Should “Under Foot Flooring” Be Considered When Choosing Flooring?
If you were to poll people looking for new flooring in their home, the answer to what priority was most important would probably be one of the following:
- Type of Wood
Those are all valid concerns but there's also one more very common trait that consumers look for – underfoot feel. At second glance, how a floor feels under your feet when you walk on it is actually a pretty novel concern.
There's a big difference between hopping out of bed in the morning onto a soft, warm, plush carpet compared to ice skating rink-like porcelain tile. Likewise, the grippy feel of vinyl might not be as appeasing as a temperature-controlled wooden floor.
For underfoot feel, the flooring that is most satisfying on all the bases is definitely wood. It dries quicker than carpet, is warmer than vinyl, and has more grip than tile. Of course, within the wood genre of the flooring itself there are differences to how the planks will feel under the feet, specifically engineered wood compared to solid planks which we'll explain here:
Understanding Engineered Under Foot Flooring
Solid hardwood floors are a great addition to areas of the home that can accept them. Unfortunately, most solid wood has internal reactions to moisture and humidity and will swell and buckle with exposure. Thus solid hardwood is generally off-limits in a bathroom, basement, or sometimes even a kitchen.
One solution is engineered wood flooring, which emulates the look and feel of solid wood with a 1/8” or less piece of the actual wood (veneer) on the surface of the plank. Below the thin veneer of actual wood are layers of plywood or other stable materials that are bonded together under pressure, making them more resistant to change in the face of moisture and humidity.
The Big Issue: The Feel
It's one thing to view an engineered floor and agrees that it has 'the look' of real wood. Unfortunately the actual feel when walking across the engineered surface can sometimes be a whole different story. There are a number of factors that contribute to engineered wood flooring feeling slightly different than authentic solid wood like Easiklip:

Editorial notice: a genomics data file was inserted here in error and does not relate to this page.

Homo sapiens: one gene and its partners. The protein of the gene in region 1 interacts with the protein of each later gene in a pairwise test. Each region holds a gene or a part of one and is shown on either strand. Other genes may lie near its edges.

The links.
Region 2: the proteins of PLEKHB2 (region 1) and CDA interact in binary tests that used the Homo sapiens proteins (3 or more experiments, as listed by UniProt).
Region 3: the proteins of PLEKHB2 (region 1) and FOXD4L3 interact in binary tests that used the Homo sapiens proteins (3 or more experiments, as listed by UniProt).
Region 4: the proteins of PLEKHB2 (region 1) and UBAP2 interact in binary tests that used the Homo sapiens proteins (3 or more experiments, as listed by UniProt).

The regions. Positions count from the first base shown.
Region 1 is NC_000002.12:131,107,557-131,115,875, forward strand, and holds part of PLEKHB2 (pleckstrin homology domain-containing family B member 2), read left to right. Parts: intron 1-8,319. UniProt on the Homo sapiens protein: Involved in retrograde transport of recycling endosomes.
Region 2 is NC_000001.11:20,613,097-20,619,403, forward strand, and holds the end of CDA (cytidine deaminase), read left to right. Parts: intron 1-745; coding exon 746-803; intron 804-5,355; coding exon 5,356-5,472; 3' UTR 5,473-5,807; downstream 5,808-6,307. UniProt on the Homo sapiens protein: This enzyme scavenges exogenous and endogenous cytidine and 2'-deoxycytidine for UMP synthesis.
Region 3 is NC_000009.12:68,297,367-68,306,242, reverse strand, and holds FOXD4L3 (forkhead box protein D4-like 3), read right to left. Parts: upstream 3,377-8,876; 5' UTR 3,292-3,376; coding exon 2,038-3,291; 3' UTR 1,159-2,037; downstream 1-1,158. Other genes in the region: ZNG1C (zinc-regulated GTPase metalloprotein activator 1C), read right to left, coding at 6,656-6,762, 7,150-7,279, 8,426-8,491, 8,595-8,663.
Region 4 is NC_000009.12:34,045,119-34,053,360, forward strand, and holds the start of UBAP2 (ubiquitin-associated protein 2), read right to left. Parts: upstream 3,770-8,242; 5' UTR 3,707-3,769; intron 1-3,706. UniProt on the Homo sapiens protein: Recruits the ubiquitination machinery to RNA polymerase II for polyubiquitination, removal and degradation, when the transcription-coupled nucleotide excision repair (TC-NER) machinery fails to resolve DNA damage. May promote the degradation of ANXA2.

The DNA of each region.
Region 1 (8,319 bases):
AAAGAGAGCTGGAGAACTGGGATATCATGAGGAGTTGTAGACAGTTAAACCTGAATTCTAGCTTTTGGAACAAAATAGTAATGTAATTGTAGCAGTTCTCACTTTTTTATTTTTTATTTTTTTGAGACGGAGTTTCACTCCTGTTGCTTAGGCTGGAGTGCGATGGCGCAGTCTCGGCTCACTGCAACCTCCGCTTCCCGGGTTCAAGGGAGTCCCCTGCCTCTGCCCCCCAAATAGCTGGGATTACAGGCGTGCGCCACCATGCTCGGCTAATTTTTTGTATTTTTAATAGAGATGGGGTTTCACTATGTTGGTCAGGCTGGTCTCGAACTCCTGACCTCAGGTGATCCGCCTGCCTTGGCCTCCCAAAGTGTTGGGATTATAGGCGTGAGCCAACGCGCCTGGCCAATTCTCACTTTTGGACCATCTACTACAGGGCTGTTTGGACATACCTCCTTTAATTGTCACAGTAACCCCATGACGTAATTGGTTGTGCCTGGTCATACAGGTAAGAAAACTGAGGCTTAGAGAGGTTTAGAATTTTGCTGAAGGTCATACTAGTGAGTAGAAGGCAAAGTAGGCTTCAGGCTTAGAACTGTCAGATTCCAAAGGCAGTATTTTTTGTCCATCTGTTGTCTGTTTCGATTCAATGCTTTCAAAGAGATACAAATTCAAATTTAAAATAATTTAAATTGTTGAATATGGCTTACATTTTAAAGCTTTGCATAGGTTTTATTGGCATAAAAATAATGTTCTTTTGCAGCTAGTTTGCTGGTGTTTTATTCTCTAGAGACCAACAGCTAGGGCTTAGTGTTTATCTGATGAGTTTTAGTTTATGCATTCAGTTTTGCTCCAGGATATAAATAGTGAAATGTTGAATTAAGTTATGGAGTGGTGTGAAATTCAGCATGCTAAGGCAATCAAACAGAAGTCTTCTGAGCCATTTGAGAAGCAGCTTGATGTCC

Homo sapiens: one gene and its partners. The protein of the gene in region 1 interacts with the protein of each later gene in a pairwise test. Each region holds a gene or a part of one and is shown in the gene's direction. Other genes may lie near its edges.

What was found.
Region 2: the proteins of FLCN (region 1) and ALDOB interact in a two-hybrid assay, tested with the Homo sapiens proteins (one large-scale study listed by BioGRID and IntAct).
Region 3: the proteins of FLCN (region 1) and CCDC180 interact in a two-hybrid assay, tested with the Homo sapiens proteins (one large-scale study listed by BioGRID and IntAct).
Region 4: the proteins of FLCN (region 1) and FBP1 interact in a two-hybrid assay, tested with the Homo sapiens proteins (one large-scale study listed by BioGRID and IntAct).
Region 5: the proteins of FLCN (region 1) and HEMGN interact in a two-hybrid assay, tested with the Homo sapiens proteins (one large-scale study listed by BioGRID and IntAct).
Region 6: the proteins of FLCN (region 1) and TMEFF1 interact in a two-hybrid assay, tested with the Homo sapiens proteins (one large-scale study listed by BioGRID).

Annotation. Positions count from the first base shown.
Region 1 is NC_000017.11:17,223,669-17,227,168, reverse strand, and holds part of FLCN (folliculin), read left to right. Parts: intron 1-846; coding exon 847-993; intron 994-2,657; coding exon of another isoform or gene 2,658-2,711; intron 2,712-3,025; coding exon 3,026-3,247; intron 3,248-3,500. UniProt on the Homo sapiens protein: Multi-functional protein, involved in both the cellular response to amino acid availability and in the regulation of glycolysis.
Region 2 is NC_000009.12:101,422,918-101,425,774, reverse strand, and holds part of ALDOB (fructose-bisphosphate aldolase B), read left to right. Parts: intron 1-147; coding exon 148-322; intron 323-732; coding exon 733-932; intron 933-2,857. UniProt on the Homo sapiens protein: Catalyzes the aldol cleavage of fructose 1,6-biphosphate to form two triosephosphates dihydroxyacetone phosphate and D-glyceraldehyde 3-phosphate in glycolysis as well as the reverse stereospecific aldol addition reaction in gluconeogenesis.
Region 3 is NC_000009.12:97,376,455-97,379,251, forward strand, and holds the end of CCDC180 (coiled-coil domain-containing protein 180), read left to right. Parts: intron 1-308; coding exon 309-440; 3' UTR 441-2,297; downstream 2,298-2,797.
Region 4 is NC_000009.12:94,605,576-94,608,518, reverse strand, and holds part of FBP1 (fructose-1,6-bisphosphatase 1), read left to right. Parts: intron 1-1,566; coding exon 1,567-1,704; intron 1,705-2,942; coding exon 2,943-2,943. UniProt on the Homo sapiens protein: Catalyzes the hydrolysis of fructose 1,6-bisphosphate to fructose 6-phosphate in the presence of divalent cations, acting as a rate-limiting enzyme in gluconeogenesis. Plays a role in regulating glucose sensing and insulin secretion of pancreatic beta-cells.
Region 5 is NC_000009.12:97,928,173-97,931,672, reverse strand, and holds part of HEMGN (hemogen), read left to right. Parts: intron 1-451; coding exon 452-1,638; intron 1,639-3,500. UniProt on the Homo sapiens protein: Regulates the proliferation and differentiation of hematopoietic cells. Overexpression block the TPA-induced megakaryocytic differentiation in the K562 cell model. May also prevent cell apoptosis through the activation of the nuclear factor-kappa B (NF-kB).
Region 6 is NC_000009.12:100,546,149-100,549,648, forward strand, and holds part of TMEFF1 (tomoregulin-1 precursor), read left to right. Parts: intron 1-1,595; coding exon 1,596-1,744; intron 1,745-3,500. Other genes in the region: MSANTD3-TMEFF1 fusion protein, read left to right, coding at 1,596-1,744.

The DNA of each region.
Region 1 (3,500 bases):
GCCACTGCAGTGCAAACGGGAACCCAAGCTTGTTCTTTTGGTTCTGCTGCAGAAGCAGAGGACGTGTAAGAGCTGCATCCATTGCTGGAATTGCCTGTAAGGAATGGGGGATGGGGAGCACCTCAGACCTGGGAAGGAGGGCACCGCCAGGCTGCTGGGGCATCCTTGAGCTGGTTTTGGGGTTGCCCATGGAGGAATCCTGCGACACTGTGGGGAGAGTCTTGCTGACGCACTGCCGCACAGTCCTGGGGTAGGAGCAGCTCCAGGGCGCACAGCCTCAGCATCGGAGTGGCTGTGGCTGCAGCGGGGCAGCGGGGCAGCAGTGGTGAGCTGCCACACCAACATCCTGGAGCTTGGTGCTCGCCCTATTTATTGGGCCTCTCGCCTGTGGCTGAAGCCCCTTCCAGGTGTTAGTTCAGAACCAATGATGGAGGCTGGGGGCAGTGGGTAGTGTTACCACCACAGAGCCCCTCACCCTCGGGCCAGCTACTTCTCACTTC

Gaps between planks - Many engineered floors these days are designed to "float." This means that they do not actually attache to the subfloor. The advantage of this is that the floor can expand and contract naturally as it absorbs or releases moisture from the humidity in the surrounding air. This prevents buckling. One major disadvantage is that planks often slide out of place leaving unsightly and possibly dangerous gaps in your floor. These feel awful underfoot and can be cause for tripping, stubbed toes, or even wood splinters.
Cupping - When sudden changes in humidity occur, usually a rapid reduction in humidity, the veneer (thin top layer of wood) and the plywood backing (bottom layer of the plank) may contract at different speeds. Often the solid-wood top layer retracts fastest, causing it to peel off the plywood and curl up. Unfortunately, this is very difficult to avoid as it depends heavily on manufacturing practices and the wood species used on all aspects of the engineered flooring. Obviously catching your toe or tripping on a cupped engineered floor is not part of a comfortable foot feel that any homeowner is dreaming of. Thankfully, the possibility of cupping is virtually eliminated with Easiklip flooring thanks to built-in expansion gaps and a unique floating clip system that allow the entire floor to expand and contract freely.
It's worth noting a few common problems with engineered floors that contribute hugely not only to the foot feel, but also the aesthetics of your wood floor. These articles delve into some more detail:
- Engineered Flooring - Problem w/ Splinters & More - “A few of these slivers (some up to 3 inches) have been caught in my four-year-old daughter's socks as she runs around.”
- "Large bubbling" in engineered wood floor
- Problems with Engineered Flooring
Aside from all the major structural differences that enhance or detract from foot feel in a wood floor, warmth is also a major factor. There isn't a more satisfying way to start your day than to swing your feet over the edge of your bed and have them land on a nice warm wood floor. Radiant heating, which is not a possibility for many engineered or solid wood floors, is actually a possibility with Easiklip solid wood floors. Click here to read more about how you too can have radiant heating in your hardwood floors.
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